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A POEM ABOUT PEACE.

In the writers’ group I attend (watfordwriters.org) we were asked to write a poem on the topic of peace. One immediately thinks of Ukraine and other war torn places in the world. On the other hand, peace could mean a moment of reflection, an idyllic country scene or even – as some saw it – the ultimate peace.

As you will see from the poem below, I decided to write about a different kind of peace – one that might resonate with many of you reading this.

Please let me know what you think. I would love to receive your comments.

3 am

Outside

the sky

is littered with stars.

Everyone in the world

is asleep.

I walk the floor

singing, soothing, rocking

jigging, chanting, dancing.

And still you cry

as if you have

all the world’s troubles

on your tiny shoulders.

I feed you again

just to get some rest.

Your tiny fingers

curl and uncurl at my breast.

Your vest is wet

from your tears

and mine.

A line of milk

dribbles down your chin.

I kiss, I jig, I soothe, I sing.

And still there are your cries

ripping me apart.

I close my eyes

praying you will close yours.

How can someone so small

cause so much grief and joy?

I walk my baby boy

up and down

and round and round.

I sing the songs all parents sing.

You feel so heavy in the sling.

In desperation

I lie you down in your crib.

You sigh as if to say

that’s where I want to be!

Your eyes close fast

I cry with relief.

Peace at last.

© Andrea Neidle, My Life in Poems

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LOOKING BACK.

I barely kept a diary growing up. But I always wrote poetry. Like most teenagers, my poems were full of angst. It’s interesting to look back on them now and see myself as I was then.

Here’s a poem I wrote way back in 1963 when staying at a favourite aunt and uncle’s home. My uncle would get cross with me for playing loud music and then leaving the room. I would immediately go into another room and do the exact same thing! Something all kids probably did then. And, no doubt, still do today.

MY UNCLE SAYS

My uncle says I am a whirlwind.

He says I do not know

what it is like

to sit still for one second

and that todays’ youngsters

are all the same.

They can’t abide peace

or solitude, he says

but live to a background

of constant noise, pop music

blaring out of radios.

I argue that we just enjoy living.

Life is short

and there is so much of it.

I want to cram each hungry second

with books and noise

and music and people.

I want to live all the time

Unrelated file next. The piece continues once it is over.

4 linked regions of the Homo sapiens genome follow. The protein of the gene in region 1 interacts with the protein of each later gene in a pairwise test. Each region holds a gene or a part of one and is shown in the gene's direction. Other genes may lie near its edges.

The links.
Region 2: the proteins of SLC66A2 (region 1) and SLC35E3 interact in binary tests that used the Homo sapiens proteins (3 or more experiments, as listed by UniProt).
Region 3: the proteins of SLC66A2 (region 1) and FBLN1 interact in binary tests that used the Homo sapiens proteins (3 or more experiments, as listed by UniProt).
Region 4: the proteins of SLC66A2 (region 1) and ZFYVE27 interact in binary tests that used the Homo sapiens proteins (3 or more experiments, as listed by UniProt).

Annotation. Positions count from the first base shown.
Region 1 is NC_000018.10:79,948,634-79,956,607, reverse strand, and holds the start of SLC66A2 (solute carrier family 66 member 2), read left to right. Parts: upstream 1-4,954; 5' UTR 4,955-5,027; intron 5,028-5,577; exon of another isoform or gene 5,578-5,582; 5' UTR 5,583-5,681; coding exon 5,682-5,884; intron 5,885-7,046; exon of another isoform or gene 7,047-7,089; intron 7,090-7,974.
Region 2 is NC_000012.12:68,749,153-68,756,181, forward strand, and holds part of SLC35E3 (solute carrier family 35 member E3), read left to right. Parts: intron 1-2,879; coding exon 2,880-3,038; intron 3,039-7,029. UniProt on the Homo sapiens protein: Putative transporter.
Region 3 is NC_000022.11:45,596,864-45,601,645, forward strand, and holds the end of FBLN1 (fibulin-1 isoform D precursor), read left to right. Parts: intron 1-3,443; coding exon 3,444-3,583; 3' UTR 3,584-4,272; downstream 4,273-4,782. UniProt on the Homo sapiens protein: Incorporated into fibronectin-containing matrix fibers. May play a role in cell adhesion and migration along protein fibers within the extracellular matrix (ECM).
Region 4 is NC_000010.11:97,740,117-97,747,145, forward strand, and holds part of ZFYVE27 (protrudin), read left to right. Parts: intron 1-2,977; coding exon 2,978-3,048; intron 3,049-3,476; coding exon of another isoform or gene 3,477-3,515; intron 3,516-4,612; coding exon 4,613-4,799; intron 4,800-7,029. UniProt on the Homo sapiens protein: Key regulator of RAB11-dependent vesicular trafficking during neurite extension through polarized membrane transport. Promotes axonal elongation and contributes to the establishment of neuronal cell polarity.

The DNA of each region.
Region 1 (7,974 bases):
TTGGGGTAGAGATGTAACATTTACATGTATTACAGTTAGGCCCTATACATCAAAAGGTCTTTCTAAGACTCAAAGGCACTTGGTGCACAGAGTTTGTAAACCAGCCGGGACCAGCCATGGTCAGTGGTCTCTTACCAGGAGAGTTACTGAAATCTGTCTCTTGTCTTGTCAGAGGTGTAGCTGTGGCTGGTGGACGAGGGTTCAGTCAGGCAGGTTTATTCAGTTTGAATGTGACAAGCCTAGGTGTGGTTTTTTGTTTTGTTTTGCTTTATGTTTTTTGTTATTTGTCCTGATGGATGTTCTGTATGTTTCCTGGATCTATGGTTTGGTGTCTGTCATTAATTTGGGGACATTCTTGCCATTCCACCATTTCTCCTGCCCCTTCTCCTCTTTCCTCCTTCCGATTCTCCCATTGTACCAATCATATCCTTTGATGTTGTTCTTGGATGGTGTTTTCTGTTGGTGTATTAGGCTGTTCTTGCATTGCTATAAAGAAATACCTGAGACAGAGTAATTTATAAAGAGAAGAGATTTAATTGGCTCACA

before I die.

© Andrea Neidle, My Life in Poems

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POST #259. JUST AROUND THE CORNER.

About twelve years ago a close friend phoned to tell me her daughter was pregnant. After giving my congratulations I said:

Everyone I know has children who are married and many of my friends are grandparents already. My three kids have yet to find someone!

Don’t worry, said my friend soothingly, it’ll happen. One day you’ll get a surprise. It’s just around the corner.

A few minutes after our call finished, the phone rang again.  It was our older son who said, I have something to tell you both. He then announced that not only was he getting married very soon but that the date and venue were all arranged. All we had to do was turn up!

I phoned my friend back.  Did you know, I asked. You must have known! But of course she hadn’t known. It was just one of those amazing, fortuitous coincidences – a story that I have enjoyed recollecting over the years especially now my dear friend is no longer here.

Not long after that our daughter became engaged, followed by our younger son soon after.

A year after our daughter married, grandchild number one arrived, followed seven weeks later by our older son’s firstborn.   Babies, like buses it seems, all come along at once!

Grandson number four arrived six weeks after grandson number three.  So within the space of a few years we had four grandchildren. A few years later a granddaughter. And most recently, our younger son became a father.

So here we are in our mid 70s with six grandchildren who continue to bring joy and laughter into our lives.

We have always been very hands on grandparents and, until Covid, saw all our grandkids regularly. BC – before Covid – we often had them to stay.  The only downside being that all our grandkids like to get up a few hours before we do!  They’ll send an emissary into our bedroom to ask, is it morning yet?  Not yet, I’ll reply half asleep, go back to bed. This happens at ten minutes intervals.